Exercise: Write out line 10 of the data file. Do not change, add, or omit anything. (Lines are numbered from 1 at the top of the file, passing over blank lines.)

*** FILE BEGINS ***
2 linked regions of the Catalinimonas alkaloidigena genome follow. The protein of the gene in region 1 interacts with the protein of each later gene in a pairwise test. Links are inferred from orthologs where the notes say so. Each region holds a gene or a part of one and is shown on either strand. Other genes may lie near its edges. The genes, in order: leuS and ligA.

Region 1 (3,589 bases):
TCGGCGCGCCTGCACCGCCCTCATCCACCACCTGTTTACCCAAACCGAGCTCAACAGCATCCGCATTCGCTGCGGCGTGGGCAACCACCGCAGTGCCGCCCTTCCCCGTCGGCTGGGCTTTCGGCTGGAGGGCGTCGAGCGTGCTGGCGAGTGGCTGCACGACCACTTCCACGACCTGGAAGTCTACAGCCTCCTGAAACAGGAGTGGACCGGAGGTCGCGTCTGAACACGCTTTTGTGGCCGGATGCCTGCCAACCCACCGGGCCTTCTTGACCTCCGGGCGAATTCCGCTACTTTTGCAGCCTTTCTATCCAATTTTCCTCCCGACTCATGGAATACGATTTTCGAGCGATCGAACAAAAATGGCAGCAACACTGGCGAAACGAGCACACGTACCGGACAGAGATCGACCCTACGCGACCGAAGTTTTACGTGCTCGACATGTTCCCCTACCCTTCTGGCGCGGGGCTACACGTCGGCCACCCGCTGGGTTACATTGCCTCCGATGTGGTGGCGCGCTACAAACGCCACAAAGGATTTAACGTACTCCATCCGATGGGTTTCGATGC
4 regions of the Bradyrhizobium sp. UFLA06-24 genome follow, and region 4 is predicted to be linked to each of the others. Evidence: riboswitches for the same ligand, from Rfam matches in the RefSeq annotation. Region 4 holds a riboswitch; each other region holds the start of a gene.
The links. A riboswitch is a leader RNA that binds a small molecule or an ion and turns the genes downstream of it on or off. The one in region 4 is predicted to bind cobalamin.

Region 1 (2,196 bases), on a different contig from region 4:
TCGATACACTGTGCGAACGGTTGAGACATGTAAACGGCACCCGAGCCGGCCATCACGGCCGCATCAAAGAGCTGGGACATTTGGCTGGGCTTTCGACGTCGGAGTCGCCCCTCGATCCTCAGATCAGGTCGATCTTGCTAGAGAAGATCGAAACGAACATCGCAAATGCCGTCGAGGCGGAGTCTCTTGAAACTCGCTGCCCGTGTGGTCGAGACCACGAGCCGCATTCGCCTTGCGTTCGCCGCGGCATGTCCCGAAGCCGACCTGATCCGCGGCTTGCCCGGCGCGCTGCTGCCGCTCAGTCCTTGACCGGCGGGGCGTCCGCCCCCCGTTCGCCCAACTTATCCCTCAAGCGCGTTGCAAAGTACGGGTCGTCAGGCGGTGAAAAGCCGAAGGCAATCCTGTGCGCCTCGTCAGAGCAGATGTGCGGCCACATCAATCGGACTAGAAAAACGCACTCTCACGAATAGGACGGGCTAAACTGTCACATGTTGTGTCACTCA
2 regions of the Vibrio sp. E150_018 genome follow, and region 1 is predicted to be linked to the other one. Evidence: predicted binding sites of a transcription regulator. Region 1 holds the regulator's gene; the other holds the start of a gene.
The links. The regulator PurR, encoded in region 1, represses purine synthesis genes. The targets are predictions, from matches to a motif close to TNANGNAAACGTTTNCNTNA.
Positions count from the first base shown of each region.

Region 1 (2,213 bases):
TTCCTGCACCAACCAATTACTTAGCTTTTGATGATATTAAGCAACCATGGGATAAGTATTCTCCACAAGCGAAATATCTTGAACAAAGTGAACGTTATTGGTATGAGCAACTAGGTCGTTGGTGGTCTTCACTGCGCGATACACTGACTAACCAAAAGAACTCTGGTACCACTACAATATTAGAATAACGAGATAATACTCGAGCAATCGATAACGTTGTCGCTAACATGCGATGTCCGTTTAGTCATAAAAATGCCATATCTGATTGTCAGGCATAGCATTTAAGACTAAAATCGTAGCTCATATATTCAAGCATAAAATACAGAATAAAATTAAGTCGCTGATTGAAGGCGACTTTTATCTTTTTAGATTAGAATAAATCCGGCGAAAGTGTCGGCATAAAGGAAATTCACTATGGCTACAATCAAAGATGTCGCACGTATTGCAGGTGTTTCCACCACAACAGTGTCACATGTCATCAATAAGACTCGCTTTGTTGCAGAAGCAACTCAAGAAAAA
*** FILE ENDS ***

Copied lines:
Positions count from the first base shown of each region.